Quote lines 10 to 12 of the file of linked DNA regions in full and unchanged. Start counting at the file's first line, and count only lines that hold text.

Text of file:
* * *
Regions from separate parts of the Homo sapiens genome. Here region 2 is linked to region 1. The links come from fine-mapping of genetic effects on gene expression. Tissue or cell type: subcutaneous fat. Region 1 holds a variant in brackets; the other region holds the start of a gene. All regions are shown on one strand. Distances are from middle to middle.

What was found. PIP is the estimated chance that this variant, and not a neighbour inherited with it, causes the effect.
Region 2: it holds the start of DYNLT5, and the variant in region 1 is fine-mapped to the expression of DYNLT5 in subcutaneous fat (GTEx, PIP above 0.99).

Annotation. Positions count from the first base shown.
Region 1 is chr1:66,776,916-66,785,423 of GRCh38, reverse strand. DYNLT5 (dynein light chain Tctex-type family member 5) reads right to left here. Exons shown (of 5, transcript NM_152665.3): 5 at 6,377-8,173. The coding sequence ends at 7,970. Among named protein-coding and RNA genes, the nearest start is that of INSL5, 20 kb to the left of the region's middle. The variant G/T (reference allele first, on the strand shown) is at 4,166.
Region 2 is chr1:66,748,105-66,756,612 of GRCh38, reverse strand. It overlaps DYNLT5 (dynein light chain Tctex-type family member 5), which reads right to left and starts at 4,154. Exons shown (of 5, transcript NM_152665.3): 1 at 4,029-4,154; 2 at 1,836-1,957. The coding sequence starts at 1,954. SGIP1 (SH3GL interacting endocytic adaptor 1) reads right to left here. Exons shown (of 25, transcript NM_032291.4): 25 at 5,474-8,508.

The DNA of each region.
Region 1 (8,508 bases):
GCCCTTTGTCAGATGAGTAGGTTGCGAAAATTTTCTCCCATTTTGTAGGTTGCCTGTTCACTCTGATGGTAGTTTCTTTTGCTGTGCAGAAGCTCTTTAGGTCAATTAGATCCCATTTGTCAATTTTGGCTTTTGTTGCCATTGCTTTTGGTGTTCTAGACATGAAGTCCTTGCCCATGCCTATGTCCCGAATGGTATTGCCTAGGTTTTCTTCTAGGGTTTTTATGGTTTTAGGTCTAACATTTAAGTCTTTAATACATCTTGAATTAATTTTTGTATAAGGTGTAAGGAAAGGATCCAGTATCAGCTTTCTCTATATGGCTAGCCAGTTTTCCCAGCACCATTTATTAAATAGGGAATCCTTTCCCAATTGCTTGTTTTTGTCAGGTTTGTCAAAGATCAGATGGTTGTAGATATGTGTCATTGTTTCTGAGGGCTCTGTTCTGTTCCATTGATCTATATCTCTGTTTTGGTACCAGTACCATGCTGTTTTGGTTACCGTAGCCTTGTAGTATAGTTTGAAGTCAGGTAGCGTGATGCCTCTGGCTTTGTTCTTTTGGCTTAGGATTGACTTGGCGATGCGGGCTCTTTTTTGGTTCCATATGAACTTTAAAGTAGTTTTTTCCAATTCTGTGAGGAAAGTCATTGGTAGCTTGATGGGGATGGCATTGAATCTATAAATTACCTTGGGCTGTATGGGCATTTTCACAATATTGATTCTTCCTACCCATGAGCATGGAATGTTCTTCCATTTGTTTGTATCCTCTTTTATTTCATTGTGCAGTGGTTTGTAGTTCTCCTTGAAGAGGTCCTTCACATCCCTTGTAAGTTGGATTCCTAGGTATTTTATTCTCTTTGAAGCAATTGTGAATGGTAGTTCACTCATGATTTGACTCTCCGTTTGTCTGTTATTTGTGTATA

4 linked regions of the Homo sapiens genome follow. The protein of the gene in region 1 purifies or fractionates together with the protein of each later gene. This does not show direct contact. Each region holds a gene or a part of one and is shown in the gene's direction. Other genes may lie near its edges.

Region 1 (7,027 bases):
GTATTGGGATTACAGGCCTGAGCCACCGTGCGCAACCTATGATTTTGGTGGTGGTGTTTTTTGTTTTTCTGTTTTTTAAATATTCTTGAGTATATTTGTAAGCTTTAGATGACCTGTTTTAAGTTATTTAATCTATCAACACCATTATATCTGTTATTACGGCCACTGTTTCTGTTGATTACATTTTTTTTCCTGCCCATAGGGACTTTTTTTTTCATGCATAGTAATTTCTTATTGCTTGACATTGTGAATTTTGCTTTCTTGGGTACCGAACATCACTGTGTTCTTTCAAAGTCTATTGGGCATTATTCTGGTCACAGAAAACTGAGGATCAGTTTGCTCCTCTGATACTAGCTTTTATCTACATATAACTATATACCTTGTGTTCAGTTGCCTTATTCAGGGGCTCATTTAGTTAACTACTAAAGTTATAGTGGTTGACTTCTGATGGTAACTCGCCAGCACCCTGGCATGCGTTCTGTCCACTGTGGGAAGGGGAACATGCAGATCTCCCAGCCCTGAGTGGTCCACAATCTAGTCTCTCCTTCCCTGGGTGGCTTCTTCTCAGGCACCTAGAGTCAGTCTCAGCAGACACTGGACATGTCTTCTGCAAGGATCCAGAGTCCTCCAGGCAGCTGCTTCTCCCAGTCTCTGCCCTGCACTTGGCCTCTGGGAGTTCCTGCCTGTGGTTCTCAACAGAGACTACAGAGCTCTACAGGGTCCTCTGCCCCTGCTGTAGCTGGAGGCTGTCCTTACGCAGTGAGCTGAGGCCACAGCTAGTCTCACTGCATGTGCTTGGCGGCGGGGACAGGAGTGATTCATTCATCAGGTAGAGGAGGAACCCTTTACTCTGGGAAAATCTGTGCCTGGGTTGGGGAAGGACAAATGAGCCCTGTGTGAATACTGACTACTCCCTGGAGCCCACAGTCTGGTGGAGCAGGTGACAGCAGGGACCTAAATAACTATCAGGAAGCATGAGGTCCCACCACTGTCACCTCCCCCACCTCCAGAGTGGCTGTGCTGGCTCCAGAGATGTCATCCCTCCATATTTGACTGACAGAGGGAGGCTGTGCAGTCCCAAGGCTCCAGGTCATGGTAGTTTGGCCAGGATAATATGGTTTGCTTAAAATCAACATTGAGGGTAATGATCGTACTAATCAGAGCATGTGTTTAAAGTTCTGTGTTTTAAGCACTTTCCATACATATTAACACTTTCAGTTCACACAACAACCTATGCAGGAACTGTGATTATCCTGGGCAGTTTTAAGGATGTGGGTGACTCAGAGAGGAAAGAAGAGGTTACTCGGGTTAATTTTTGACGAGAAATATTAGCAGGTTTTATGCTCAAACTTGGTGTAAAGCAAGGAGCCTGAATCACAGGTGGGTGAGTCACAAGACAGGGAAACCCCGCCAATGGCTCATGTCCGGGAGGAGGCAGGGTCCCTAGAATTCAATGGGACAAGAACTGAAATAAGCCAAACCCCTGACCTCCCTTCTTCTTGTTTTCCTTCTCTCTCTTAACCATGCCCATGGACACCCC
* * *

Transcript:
4 linked regions of the Homo sapiens genome follow. The protein of the gene in region 1 purifies or fractionates together with the protein of each later gene. This does not show direct contact. Each region holds a gene or a part of one and is shown in the gene's direction. Other genes may lie near its edges.

Region 1 (7,027 bases):
GTATTGGGATTACAGGCCTGAGCCACCGTGCGCAACCTATGATTTTGGTGGTGGTGTTTTTTGTTTTTCTGTTTTTTAAATATTCTTGAGTATATTTGTAAGCTTTAGATGACCTGTTTTAAGTTATTTAATCTATCAACACCATTATATCTGTTATTACGGCCACTGTTTCTGTTGATTACATTTTTTTTCCTGCCCATAGGGACTTTTTTTTTCATGCATAGTAATTTCTTATTGCTTGACATTGTGAATTTTGCTTTCTTGGGTACCGAACATCACTGTGTTCTTTCAAAGTCTATTGGGCATTATTCTGGTCACAGAAAACTGAGGATCAGTTTGCTCCTCTGATACTAGCTTTTATCTACATATAACTATATACCTTGTGTTCAGTTGCCTTATTCAGGGGCTCATTTAGTTAACTACTAAAGTTATAGTGGTTGACTTCTGATGGTAACTCGCCAGCACCCTGGCATGCGTTCTGTCCACTGTGGGAAGGGGAACATGCAGATCTCCCAGCCCTGAGTGGTCCACAATCTAGTCTCTCCTTCCCTGGGTGGCTTCTTCTCAGGCACCTAGAGTCAGTCTCAGCAGACACTGGACATGTCTTCTGCAAGGATCCAGAGTCCTCCAGGCAGCTGCTTCTCCCAGTCTCTGCCCTGCACTTGGCCTCTGGGAGTTCCTGCCTGTGGTTCTCAACAGAGACTACAGAGCTCTACAGGGTCCTCTGCCCCTGCTGTAGCTGGAGGCTGTCCTTACGCAGTGAGCTGAGGCCACAGCTAGTCTCACTGCATGTGCTTGGCGGCGGGGACAGGAGTGATTCATTCATCAGGTAGAGGAGGAACCCTTTACTCTGGGAAAATCTGTGCCTGGGTTGGGGAAGGACAAATGAGCCCTGTGTGAATACTGACTACTCCCTGGAGCCCACAGTCTGGTGGAGCAGGTGACAGCAGGGACCTAAATAACTATCAGGAAGCATGAGGTCCCACCACTGTCACCTCCCCCACCTCCAGAGTGGCTGTGCTGGCTCCAGAGATGTCATCCCTCCATATTTGACTGACAGAGGGAGGCTGTGCAGTCCCAAGGCTCCAGGTCATGGTAGTTTGGCCAGGATAATATGGTTTGCTTAAAATCAACATTGAGGGTAATGATCGTACTAATCAGAGCATGTGTTTAAAGTTCTGTGTTTTAAGCACTTTCCATACATATTAACACTTTCAGTTCACACAACAACCTATGCAGGAACTGTGATTATCCTGGGCAGTTTTAAGGATGTGGGTGACTCAGAGAGGAAAGAAGAGGTTACTCGGGTTAATTTTTGACGAGAAATATTAGCAGGTTTTATGCTCAAACTTGGTGTAAAGCAAGGAGCCTGAATCACAGGTGGGTGAGTCACAAGACAGGGAAACCCCGCCAATGGCTCATGTCCGGGAGGAGGCAGGGTCCCTAGAATTCAATGGGACAAGAACTGAAATAAGCCAAACCCCTGACCTCCCTTCTTCTTGTTTTCCTTCTCTCTCTTAACCATGCCCATGGACACCCC